Atrial Fibrillation patients sometimes want to monitor their heart rate and pulse when exercising or when performing physically demanding activities (i.e., mowing the lawn, climbing stairs, loading and unloading equipment, etc.). A consumer ‘DIY” heart rate monitor (HRM) or Handheld ECG monitor may meet this need.
Not to be Confused with Optical Fitness Wristbands
The HRM sensors/monitors in this article work by being in contact with the skin. Don’t confuse these with fitness bands like Fitbit that use an optical sensor to shine a light on your skin illuminating your capillaries to measure your pulse (most accurate for a resting heart). To read a comparison test by Tom’s Guide, see Who Has The Most Accurate Heart Rate Monitor? It’s All About Accuracy (Spoiler alert: top rated was the Polar T7 chestband).
We’ve sorted through the plethora of Heart Rate Monitors (HRM) products and brands and have recommend products in a range of prices and with a range of features.
Consumer, DIY or ‘Sport’ Heart Rate Monitors (HRM) are designed for runners and other recreational athletes to collect helpful data for lifestyle changes and training goals (pace, distance, heart rate, pulse, etc.).
Heartbeat sensors are either attached to a chest band (or arm band) or built-in to wearable technology and paired with a wireless link to a wrist watch or app-enabled smartphone. HRMs are available from sporting goods stores and online from Amazon.com and other sites.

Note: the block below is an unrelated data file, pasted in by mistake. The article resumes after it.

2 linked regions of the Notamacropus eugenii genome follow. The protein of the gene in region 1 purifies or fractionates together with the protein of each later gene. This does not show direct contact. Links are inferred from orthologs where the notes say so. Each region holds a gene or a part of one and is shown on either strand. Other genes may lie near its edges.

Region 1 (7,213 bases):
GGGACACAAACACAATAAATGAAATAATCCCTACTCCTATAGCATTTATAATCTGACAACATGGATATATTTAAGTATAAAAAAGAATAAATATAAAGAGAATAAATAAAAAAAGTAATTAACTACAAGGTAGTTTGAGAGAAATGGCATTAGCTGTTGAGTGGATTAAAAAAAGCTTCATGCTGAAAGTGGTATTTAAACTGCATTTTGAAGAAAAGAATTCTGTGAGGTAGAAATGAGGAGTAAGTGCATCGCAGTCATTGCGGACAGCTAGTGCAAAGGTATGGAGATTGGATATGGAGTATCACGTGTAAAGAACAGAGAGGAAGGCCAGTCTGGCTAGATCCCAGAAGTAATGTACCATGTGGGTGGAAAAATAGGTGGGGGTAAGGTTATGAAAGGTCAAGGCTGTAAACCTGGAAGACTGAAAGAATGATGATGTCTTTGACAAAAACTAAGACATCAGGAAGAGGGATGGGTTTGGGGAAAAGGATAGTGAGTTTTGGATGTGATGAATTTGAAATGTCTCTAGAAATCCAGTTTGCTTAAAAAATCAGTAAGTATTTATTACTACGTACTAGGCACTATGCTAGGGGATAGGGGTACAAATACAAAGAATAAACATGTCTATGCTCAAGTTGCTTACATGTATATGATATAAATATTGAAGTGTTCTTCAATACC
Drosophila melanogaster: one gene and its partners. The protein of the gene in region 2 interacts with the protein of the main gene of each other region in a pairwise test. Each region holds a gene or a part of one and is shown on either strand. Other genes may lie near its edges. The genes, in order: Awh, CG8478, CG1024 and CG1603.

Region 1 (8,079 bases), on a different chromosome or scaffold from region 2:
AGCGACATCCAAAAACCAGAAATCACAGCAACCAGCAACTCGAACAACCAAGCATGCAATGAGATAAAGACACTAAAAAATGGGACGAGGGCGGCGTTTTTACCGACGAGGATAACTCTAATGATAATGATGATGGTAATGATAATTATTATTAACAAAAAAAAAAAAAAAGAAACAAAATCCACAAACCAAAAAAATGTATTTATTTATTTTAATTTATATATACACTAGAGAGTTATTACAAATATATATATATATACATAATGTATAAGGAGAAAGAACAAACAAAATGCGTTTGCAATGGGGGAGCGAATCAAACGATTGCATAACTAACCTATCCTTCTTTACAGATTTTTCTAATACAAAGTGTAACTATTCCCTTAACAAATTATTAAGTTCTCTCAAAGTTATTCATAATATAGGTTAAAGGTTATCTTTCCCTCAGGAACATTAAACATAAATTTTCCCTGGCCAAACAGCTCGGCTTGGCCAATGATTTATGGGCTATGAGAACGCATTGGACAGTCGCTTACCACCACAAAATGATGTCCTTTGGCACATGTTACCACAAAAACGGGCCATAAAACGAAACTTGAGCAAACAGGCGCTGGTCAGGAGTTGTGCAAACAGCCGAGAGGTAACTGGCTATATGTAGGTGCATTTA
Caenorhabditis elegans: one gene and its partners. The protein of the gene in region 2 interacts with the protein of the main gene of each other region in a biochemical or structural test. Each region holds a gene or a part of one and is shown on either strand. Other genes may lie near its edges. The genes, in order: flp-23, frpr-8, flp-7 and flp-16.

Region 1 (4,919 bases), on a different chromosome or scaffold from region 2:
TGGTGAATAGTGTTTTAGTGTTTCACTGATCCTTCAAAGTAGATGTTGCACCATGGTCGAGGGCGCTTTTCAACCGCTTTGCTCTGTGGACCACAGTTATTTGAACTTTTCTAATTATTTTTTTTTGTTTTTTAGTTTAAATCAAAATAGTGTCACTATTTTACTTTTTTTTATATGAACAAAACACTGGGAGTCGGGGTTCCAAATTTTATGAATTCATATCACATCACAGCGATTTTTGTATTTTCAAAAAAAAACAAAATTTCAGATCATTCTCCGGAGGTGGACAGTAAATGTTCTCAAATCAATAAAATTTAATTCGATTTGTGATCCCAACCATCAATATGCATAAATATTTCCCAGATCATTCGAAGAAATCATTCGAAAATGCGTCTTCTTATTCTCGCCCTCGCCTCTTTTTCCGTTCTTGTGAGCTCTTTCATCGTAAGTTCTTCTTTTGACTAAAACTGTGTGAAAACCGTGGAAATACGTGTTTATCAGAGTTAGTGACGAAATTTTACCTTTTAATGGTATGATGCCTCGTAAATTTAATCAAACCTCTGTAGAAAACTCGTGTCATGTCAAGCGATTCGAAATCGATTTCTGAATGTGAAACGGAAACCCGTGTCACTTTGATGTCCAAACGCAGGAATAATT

For our quick start list go to Steve’s Top Picks: DIY Heart Rate Monitors for A-Fib Patients on Amazon.com.
Other companies offering consumer ‘Sport’ Heart Rate Monitors include Timex, Garmin, Acumen, Nike, and Cardiosport plus a host of others if you shop around.
To learn how HRMs work, recording capabilities and how they can help A-Fib patients monitor their heart rate, see Part 2 of this article: DIY Heart Rate Monitors: How They Work For A-Fib Patients (Part II).
We’ve Done the Hard Lifting for You
To help you sort through their extensive offerings, I narrowed down the choices to a few basic and advanced wristwatch models, Bluetooth models, and the newer wearable technology each in an array of price points.
Wrist Watch Monitors with Chest Band
Consisting of two components, these HRMs use sensors attached to a heart rate strap that wraps around the chest and sends a wireless signal to the wrist unit. Some models connect with compatible gym equipment using GymLink. (More features = higher prices.) A few to consider:
♥ Polar FT1 Heart Rate Monitor Watch (about $28-$42)
♥ Polar FT7 Fitness Heart Rate Monitor Watch ($69)
♥ Polar RS300X Heart Rate Monitor (about $88)
♥ Polar V800 GPS Sports Watch & Activity Tracker (about $360)
Bluetooth App-Enabled Sensors for Smartphones
Smartphones are ubiquitous. For many, their smartphone is an essential part of their standard daily gear. So, it’s no wonder that a smartphone can replace the wrist watch monitor.
Today, you can use Bluetooth technology to send the signal from your heart rate sensor to a receiver in an app-enabled smartphone. Here are a couple to consider:
♥ Polar H7 Bluetooth Smart Heart Rate Sensor (about $49)
♥ 60beat BLUE Heart Rate Monitor for iPhone and most newer Androids (about $35)
♥ Jarv Premium Bluetooth® 4.0 Smart Heart Rate Monitor for Android Devices (about $28)
♥ Scosche RHYTHM+ Heart Rate Monitor with Armband (about $80)
Wearable Technology with Wireless Sensors
“Wearable technology” offers a new option for those who find a chest strap uncomfortable or chafing. With these workout clothes, sensors are built-in—to a women’s jogging bra or men’s t-shirt, for example. Note: these items replace the chest band only. (There are also HRM caps, headbands and visors). Here are a few examples:
♥ Weartech Men’s Gow Smart Sports T-Shirt (Intergrated Cardiac Sensors) ($24-59)
♥ Adidas Men’s Heart Rate Monitoring Techfit Shirt ($59)